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Late bloomers set to steal the show

Changing relationships have kept 'Friends' fresh

In fall 2001, after seven hit seasons, some critics grumbled that “Friends” — the anchor of NBC’s Must See TV Thursday night — was becoming Musty TV. But then a funny thing happened — actually, a lot of funny things happened.

“I hate to put down the previous seven years, because I think we did some really good work then, too,” says “Friends”‘ co-creator and exec producer David Crane. “But I’m really proud of the show in the last two years.” So were Emmy voters, who last year awarded the show its first trophy for outstanding comedy series.

How has “Friends” stayed on track without resorting to such sitcom desperation plays as trips to Las Vegas or a visit from a space alien? Exec producer and frequent director Kevin S. Bright attributes it to none of the principal cast having left for greener pastures (though finding more green than $1 million an episode would be hard).

Also key, he says, has been having the creative team — including himself, Crane and co-creator/exec producer Marta Kauffman — remain largely intact. “At this point in a show’s lifespan, it’s unusual that the creators are still with it on every single episode.”

Increased scrutiny

Bright, though, doesn’t necessarily regard this past season, No. 8, as the peak of the series. “I think some of that attention came as a result of the microscope put on the time period when ‘Survivor’ came in (on CBS) and our audience was growing, and there were stories after 9/11 that put more focus on these last two seasons,” he says. “But I wouldn’t say unequivocally that the last years were the best years ever.”

Certainly the creative process for the show hasn’t changed, except that, in Crane’s words, “we have a better idea how to do it.” The core of “Friends” remains the relationships between six people, even though many of those relationships have altered over the years.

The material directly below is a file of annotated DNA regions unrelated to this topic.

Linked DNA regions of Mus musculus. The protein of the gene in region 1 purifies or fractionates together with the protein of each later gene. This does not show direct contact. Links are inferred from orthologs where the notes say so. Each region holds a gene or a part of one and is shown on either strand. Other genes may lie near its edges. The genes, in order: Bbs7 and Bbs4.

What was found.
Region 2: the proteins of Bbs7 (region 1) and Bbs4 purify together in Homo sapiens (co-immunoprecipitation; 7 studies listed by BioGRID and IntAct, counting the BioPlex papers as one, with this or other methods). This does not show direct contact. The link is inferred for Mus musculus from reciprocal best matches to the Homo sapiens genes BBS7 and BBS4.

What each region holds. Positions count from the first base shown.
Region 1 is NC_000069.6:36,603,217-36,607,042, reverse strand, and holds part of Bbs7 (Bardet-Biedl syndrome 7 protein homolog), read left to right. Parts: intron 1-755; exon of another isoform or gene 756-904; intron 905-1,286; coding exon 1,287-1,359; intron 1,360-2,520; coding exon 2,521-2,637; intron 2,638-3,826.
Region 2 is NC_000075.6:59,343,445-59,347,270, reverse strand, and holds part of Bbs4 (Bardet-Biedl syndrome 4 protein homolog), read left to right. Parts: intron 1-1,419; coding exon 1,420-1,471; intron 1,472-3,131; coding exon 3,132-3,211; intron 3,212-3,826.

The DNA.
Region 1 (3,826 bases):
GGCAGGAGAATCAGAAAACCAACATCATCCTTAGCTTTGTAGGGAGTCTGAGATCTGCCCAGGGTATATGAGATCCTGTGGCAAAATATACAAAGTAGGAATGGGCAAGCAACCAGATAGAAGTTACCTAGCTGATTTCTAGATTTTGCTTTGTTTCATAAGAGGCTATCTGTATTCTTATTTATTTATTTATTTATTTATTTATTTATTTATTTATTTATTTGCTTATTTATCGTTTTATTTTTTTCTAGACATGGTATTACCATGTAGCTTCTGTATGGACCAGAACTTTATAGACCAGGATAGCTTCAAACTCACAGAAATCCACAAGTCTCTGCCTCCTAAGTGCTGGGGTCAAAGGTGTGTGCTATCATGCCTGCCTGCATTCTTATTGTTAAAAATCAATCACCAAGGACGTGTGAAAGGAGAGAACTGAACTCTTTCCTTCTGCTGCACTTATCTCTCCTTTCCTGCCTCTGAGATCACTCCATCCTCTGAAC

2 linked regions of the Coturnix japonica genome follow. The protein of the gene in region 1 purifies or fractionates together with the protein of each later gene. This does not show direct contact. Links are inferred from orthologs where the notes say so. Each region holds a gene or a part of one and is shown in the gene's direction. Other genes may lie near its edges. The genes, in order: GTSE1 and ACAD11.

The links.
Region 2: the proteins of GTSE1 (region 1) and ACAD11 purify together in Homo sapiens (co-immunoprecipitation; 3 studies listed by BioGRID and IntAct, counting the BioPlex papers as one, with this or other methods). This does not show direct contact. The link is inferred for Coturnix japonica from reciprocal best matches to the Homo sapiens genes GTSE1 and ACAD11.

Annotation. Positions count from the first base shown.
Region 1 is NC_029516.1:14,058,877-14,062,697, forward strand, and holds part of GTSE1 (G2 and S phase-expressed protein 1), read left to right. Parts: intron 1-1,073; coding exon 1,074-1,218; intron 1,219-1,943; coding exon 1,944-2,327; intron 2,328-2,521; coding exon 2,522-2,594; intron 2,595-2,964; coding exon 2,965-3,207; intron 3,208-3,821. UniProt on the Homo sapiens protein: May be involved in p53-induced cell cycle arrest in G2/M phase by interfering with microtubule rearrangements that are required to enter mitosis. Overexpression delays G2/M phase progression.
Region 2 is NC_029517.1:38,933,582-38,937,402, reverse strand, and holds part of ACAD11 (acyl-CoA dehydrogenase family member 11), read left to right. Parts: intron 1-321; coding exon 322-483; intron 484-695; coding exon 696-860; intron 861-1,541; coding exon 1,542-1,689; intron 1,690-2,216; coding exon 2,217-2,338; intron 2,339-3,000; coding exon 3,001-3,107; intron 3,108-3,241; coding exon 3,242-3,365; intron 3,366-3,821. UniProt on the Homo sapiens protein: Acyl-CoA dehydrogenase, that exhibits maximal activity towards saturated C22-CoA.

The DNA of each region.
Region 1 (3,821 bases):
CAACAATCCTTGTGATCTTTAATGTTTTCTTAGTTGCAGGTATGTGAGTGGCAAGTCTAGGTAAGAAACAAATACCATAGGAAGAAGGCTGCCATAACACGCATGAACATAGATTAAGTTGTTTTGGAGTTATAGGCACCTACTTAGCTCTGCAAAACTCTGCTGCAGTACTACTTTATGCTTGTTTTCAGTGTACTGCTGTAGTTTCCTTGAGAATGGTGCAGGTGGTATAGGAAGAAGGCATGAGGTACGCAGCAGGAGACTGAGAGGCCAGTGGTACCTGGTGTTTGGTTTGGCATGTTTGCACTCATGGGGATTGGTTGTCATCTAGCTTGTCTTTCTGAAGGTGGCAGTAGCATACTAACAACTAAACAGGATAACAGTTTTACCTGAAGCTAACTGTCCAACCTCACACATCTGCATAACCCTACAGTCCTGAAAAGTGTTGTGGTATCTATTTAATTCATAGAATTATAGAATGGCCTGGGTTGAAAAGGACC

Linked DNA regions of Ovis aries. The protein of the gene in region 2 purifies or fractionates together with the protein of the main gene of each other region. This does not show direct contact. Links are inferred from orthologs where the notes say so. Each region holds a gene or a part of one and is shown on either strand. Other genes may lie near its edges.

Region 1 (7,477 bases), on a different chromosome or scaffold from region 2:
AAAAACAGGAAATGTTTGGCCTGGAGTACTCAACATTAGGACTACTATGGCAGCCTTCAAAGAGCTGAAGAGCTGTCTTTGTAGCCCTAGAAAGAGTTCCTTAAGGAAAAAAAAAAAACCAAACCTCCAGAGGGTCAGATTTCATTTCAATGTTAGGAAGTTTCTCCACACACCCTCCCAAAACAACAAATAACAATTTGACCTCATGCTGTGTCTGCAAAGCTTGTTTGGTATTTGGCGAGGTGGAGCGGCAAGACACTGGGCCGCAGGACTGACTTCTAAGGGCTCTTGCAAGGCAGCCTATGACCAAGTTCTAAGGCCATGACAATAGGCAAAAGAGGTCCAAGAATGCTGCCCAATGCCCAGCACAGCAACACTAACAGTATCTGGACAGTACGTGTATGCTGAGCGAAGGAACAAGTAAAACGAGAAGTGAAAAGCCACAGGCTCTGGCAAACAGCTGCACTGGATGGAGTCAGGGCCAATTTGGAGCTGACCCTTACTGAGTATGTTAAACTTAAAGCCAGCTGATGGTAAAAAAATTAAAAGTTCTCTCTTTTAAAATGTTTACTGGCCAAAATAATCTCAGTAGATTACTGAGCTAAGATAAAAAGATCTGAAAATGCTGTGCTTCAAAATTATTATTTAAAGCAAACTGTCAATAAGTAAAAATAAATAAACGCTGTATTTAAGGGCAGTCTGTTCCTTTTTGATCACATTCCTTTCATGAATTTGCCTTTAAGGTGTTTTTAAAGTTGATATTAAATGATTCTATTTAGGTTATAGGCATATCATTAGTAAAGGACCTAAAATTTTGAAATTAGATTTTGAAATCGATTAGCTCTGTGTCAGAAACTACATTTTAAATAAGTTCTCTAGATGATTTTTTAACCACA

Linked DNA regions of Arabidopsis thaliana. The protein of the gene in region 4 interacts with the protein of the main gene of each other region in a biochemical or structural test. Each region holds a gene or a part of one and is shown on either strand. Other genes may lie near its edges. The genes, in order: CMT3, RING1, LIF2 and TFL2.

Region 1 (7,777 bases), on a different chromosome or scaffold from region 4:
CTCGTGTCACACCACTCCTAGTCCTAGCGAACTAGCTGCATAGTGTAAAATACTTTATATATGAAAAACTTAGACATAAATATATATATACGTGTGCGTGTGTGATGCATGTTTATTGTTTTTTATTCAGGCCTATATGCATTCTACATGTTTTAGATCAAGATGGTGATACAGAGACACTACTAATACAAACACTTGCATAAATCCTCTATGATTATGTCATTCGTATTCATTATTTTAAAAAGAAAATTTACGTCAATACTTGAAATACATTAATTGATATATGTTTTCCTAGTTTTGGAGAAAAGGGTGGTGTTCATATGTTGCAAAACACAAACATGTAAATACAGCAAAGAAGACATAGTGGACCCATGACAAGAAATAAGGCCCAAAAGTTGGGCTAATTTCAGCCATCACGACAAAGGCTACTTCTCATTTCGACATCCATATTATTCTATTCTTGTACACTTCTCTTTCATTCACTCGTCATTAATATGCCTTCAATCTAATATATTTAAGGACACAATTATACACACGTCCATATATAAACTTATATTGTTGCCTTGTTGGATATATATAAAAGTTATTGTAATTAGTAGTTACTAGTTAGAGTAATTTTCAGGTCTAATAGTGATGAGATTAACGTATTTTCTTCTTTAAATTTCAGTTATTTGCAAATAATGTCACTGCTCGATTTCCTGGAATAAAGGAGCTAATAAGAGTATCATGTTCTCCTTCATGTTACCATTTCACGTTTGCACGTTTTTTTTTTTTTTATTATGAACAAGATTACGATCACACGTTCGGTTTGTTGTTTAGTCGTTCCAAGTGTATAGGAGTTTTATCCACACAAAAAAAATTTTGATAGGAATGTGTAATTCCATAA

“Because there are so many different kinds of relationships — brother/sister, best friends, boyfriend/girlfriend, now husband and wife — it’s given us a lot of options with the original franchise of the show,” Crane says.

Friend management

Those changes have been organic ones, Crane says, adding that having the character of Rachel (Jennifer Aniston) become a mother will not pull focus from the six leads.

“We never intended the baby to become the seventh friend,” Crane says. “We’re treating the baby like we’ve treated a lot of the love interests on the show — we have some fun with them, then we move away from them, then we do some more with them.”

“Friends” isn’t the only long-running sitcom to experience winning seasons at a time when most series are gasping for air. Fox’s animated 6-season-old “King of the Hill,” which quietly entered the record books this season by becoming the second-longest-running primetime animated show in history, behind “The Simpsons,” has in its past two seasons racked up Writers Guild of America Award and American Comedy Award nominations, in addition to its nearly annual Emmy mention for outstanding animated program (it won in 1999).

Series co-creator Mike Judge admits the show did begin to stray in the middle seasons, but says a deliberate attempt was made to bring it back to its small-stories roots. “I think the best seasons of ‘King of the Hill’ were probably the second and this one. There’s endless material in everyday life.”

Adds “King” co-creator Greg Daniels: “I think we’ve been very good about not getting really broad or changing the characters too much. We’ve managed to find a lot of good stories without creating an alien buddy.”

For “King of the Hill,” the horizon is still open. For “Friends,” however, its 10th and shortened (only 18 episodes) season will definitely be its last. “We can’t creatively go through the process again of thinking it’s the end and planning in that direction, and then have to turn it around, which we had to do this year,” Bright says.

Will that tempt the staff to bring in the shark tank a little because they can?

Perish the thought.

“Part of what we’ve learned over the years is what makes the show work,” Crane says. “The more episodes we do with just the six of them in a room being true to themselves, that’s when the show is best.”

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